I T’ink of childhood days again,
      An’ wish dat I was free
To res’ me baby head once more
      Upon me mudder’s knee:
If we had power to change dis life
      An’ live it back again,
We would be children all de time
      Nor fret at childhood’s pain.

I look on my school life of old,
      Dem sweet days dat are pas’,
An’ wonder how I’d wish to see
      Those dear times en’ at las’:
It was because I was a boy,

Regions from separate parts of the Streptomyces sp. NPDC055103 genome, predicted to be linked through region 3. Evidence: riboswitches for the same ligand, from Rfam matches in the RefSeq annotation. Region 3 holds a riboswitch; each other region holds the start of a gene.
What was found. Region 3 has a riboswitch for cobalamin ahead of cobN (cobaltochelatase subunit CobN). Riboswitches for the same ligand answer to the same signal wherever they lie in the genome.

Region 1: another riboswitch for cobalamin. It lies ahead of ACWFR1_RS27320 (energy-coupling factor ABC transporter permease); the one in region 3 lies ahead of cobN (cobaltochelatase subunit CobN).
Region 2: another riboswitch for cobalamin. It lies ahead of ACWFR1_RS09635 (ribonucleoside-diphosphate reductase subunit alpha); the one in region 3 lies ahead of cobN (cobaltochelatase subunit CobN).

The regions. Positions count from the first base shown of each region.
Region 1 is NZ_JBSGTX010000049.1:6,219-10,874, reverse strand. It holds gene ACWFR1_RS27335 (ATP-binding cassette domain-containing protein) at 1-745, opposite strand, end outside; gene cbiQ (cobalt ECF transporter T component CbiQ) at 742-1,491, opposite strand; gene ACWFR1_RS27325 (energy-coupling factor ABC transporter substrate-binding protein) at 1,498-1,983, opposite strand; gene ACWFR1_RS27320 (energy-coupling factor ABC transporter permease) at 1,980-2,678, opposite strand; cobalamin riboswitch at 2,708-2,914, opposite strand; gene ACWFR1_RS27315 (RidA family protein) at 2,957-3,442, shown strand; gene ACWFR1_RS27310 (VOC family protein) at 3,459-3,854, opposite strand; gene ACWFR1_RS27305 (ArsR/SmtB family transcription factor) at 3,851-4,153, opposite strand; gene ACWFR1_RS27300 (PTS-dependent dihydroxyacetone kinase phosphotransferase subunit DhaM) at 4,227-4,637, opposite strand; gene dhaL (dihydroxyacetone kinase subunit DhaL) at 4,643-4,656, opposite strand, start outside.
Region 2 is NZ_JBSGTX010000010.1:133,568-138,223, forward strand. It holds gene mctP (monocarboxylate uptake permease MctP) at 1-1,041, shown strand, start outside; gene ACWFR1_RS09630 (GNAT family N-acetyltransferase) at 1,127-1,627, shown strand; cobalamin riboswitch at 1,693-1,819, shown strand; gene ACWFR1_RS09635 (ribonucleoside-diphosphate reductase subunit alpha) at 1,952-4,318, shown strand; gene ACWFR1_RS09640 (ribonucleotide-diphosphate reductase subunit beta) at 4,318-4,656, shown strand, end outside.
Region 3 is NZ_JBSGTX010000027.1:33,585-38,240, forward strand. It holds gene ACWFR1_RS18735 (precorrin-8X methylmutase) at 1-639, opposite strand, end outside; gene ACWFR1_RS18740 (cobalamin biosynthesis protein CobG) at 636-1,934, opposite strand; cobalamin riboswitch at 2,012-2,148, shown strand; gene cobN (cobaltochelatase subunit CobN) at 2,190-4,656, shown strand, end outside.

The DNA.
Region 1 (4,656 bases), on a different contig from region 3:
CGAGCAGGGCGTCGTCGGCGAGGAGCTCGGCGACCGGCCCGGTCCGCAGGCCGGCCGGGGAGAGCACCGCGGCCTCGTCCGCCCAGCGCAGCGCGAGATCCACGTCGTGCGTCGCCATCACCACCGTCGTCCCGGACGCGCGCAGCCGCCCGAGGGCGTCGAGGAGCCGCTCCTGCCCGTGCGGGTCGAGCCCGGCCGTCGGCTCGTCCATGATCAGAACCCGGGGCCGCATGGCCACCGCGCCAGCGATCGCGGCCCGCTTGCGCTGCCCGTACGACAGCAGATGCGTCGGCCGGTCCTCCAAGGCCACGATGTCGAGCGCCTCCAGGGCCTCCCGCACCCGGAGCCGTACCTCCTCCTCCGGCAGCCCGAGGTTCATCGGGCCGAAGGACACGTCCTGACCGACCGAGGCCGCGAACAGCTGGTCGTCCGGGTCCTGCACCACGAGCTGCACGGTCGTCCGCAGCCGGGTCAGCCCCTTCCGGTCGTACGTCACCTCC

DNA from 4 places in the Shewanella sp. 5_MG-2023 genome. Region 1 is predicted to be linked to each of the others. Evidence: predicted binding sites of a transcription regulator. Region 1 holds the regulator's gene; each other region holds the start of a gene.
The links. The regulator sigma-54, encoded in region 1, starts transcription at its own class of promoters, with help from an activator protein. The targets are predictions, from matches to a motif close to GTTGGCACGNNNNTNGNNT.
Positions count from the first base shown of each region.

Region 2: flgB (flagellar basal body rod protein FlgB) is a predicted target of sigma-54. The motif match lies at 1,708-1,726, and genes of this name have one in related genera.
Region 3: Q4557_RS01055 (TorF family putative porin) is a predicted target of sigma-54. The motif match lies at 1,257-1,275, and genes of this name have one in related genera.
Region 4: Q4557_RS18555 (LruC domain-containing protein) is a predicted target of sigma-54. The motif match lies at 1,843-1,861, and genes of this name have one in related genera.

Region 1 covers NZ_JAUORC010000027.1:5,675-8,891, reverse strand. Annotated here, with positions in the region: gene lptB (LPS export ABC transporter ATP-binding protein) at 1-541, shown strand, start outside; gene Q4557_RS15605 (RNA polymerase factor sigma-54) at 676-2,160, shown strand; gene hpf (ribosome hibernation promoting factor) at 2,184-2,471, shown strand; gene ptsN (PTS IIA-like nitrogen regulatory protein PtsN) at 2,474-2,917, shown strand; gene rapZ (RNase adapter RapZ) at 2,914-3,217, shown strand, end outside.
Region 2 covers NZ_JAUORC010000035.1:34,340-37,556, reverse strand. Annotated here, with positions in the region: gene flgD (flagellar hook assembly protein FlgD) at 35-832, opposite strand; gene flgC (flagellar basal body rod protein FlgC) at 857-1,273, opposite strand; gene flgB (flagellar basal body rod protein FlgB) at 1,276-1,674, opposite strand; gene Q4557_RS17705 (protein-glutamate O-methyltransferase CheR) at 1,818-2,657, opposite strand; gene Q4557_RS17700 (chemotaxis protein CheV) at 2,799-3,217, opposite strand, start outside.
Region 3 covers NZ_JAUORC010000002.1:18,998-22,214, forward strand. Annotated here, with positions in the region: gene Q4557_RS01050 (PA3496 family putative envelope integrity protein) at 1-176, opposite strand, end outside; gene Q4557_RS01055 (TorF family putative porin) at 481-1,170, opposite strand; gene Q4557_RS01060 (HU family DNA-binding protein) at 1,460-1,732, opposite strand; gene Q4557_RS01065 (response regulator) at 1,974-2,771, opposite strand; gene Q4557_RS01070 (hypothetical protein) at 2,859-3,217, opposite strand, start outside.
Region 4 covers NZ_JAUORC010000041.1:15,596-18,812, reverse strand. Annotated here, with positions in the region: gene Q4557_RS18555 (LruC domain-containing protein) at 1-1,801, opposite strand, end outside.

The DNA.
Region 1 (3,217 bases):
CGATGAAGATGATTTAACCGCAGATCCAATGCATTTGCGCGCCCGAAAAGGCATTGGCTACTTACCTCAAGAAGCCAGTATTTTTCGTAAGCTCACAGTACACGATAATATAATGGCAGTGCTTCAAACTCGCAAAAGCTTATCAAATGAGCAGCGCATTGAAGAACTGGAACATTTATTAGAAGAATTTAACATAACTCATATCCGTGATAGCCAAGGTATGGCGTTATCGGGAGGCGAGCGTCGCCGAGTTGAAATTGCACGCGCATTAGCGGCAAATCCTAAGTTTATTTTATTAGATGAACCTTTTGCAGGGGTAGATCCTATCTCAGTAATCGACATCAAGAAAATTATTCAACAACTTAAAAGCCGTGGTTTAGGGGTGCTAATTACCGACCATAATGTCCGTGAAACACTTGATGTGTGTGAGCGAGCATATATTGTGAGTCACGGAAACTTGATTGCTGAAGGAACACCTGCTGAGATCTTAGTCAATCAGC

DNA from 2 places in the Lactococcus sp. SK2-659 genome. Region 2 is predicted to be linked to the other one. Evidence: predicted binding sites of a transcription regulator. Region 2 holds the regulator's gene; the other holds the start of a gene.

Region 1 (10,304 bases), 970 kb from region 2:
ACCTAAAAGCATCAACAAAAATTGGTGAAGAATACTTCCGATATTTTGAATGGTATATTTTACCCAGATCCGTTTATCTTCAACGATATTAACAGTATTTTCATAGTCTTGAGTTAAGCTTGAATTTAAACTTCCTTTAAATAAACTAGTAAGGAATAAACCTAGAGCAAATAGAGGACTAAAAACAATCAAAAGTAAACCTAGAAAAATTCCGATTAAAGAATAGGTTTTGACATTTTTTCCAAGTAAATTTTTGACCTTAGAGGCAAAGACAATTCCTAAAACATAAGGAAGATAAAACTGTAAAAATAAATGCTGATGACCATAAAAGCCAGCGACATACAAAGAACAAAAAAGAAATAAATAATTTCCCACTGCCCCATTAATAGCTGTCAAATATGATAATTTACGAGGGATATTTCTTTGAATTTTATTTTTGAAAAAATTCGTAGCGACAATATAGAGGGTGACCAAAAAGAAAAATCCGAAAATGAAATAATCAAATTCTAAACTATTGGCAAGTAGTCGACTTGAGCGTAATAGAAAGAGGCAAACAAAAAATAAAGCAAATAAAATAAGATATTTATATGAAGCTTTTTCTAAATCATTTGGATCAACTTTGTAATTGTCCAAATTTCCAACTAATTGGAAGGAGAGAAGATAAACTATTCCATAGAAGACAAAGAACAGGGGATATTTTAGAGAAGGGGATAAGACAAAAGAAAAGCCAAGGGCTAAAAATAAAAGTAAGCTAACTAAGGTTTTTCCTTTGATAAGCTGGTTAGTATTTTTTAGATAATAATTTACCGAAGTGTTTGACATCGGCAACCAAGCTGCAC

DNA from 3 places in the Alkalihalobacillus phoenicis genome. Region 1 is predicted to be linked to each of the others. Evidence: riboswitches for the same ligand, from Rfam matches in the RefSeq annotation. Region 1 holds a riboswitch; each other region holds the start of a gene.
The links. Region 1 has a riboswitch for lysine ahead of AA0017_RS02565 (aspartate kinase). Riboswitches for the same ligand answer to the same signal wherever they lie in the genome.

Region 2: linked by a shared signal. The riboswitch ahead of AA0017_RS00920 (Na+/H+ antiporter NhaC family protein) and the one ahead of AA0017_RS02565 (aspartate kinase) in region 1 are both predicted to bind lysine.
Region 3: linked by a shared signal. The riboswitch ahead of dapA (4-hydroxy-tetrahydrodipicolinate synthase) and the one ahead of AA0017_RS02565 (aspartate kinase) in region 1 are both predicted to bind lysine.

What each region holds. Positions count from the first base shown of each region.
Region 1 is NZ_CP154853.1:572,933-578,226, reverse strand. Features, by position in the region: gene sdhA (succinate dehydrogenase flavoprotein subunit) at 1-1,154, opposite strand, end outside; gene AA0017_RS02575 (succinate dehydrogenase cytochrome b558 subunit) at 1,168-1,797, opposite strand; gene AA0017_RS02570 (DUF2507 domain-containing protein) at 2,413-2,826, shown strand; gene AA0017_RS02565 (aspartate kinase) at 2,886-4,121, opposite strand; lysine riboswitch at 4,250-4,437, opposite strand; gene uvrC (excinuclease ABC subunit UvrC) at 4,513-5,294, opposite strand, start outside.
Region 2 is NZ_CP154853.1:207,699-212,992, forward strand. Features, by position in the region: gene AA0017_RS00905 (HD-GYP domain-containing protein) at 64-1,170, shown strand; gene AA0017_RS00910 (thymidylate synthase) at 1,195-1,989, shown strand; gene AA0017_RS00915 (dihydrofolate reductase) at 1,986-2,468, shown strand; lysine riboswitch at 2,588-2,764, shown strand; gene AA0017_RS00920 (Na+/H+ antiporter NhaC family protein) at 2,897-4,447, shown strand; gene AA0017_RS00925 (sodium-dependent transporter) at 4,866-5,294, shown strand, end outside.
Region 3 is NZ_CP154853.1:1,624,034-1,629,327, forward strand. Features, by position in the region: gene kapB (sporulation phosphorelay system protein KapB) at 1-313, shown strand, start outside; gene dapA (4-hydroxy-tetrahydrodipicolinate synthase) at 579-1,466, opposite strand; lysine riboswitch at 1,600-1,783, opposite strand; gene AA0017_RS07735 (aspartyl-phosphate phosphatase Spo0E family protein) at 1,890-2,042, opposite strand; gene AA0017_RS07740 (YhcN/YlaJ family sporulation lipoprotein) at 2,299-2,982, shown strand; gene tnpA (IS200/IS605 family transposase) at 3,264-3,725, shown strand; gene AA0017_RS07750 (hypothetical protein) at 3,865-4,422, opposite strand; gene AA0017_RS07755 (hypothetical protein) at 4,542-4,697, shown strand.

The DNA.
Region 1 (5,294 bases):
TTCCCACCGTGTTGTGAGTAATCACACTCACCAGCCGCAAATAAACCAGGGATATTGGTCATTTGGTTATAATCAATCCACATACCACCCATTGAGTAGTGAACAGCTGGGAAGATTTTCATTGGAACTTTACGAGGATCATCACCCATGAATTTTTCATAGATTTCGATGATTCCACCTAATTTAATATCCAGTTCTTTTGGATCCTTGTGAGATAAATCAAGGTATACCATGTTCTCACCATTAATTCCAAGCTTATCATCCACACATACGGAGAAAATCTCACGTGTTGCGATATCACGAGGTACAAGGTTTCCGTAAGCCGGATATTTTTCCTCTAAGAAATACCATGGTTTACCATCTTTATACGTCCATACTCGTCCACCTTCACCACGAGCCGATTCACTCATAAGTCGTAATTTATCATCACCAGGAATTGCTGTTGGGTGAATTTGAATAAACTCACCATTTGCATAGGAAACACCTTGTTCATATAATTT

An’ knew not what b’en good;
All time I tas’e de supple-jack,
      Bein’ I was so rude.

An’ o’ de marnings when I woke,
      ’Fo’ you can see you’ han’,
I mek me way on to de spring
      Fe full me bucket-pan:
I t’ought ofttimes dat it was hard
      For me to wake so soon;
Dere was no star fe light de way,
      Much more de white roun’ moon.

Still, childhood pain could neber las’,
      An’ i remember yet
De many sorrows ’cross me pat’
      Dat neber mek me fret:
But now me joys are only few,
      I live because I’m boun’,
An’ try fe mek my life of use
      Though pain lie all aroun’.

From Songs of Jamaica (Aston W. Gardner & Co., 1912) by Claude McKay. This poem is in the public domain.